If I had to say why, it is because it was a little misleading.

When the episode starts up, there is a blizzard going on and somebody is walking through it, with wolves howling, and this person seems to take care of the wolves, before they are seen collapsed and then look up at the sky.

A bit later on, after the opening concludes, the episode kind of picks up from the end of the previous episode, where Lindel's familiar comes to get Chise.

Even though this complete beginning was not really that bad, since it did grab my attention, I was led to believe that this would have been similar to the first few pages of the first chapter of Pandora Hearts or the first few page of Miss Kobayashi's Dragon Maid Volume 3, where something happened and that I would be seeing what led up to those events, but it just went through the stuff that was mostly seen towards the end of volume 3 and a large part of volume 4 of the manga.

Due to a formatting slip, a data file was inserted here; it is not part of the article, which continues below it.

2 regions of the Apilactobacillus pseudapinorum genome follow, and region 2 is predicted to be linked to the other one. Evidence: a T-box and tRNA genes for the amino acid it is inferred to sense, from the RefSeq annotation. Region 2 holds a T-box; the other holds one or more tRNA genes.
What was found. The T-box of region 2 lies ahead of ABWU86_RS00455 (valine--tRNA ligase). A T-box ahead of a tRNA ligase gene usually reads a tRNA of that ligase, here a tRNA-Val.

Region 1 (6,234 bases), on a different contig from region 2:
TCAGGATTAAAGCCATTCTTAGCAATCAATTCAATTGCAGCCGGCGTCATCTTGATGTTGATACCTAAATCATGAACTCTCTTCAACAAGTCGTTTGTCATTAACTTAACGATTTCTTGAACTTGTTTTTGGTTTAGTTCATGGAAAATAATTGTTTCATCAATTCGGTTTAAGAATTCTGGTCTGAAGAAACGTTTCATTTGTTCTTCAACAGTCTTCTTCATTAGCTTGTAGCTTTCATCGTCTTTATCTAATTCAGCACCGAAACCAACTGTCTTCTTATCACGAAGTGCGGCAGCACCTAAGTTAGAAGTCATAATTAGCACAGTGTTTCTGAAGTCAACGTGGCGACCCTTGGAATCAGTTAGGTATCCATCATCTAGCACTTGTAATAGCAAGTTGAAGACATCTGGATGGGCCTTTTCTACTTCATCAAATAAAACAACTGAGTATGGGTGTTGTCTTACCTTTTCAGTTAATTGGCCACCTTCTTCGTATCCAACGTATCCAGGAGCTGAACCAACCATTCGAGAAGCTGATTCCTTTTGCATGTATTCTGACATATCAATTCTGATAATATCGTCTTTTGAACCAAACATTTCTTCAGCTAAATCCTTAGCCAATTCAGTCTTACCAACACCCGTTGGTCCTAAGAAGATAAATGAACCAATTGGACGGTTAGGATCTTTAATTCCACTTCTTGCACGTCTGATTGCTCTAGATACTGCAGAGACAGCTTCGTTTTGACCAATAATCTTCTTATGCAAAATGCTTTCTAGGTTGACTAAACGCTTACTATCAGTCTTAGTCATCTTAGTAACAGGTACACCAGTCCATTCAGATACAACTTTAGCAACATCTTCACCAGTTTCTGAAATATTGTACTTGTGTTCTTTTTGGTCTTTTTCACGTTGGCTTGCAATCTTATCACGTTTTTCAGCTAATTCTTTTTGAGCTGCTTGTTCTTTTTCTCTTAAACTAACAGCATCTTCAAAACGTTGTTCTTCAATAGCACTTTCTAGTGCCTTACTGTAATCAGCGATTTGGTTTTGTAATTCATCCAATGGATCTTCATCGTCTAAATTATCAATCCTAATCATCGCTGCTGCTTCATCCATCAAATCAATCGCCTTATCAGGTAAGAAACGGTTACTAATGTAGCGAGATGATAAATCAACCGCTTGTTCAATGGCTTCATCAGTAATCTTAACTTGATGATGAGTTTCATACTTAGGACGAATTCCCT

If the episode had gone like I thought it would from the way this began, this would have would have had that pull that I just wanted to see, and I would have liked it for being more different from Kore Yamazaki's work.

Unfortunately, the staff at Wit Studio decided to start things off like this, before picking up where last week's episode left off, and it only ended up being an okay beginning.

Hopefully, things will start getting interesting again, so that I could praise Wit Studio for doing more than providing great visuals again, because many fans of this series would like to say that an adaptation did it justice, if not surpassed it.

Then again, that time may have come and disappeared after the events of episode 8, so I am ready for a disappointing third quarter, as much as I hope things will improve in the third quarter of the series.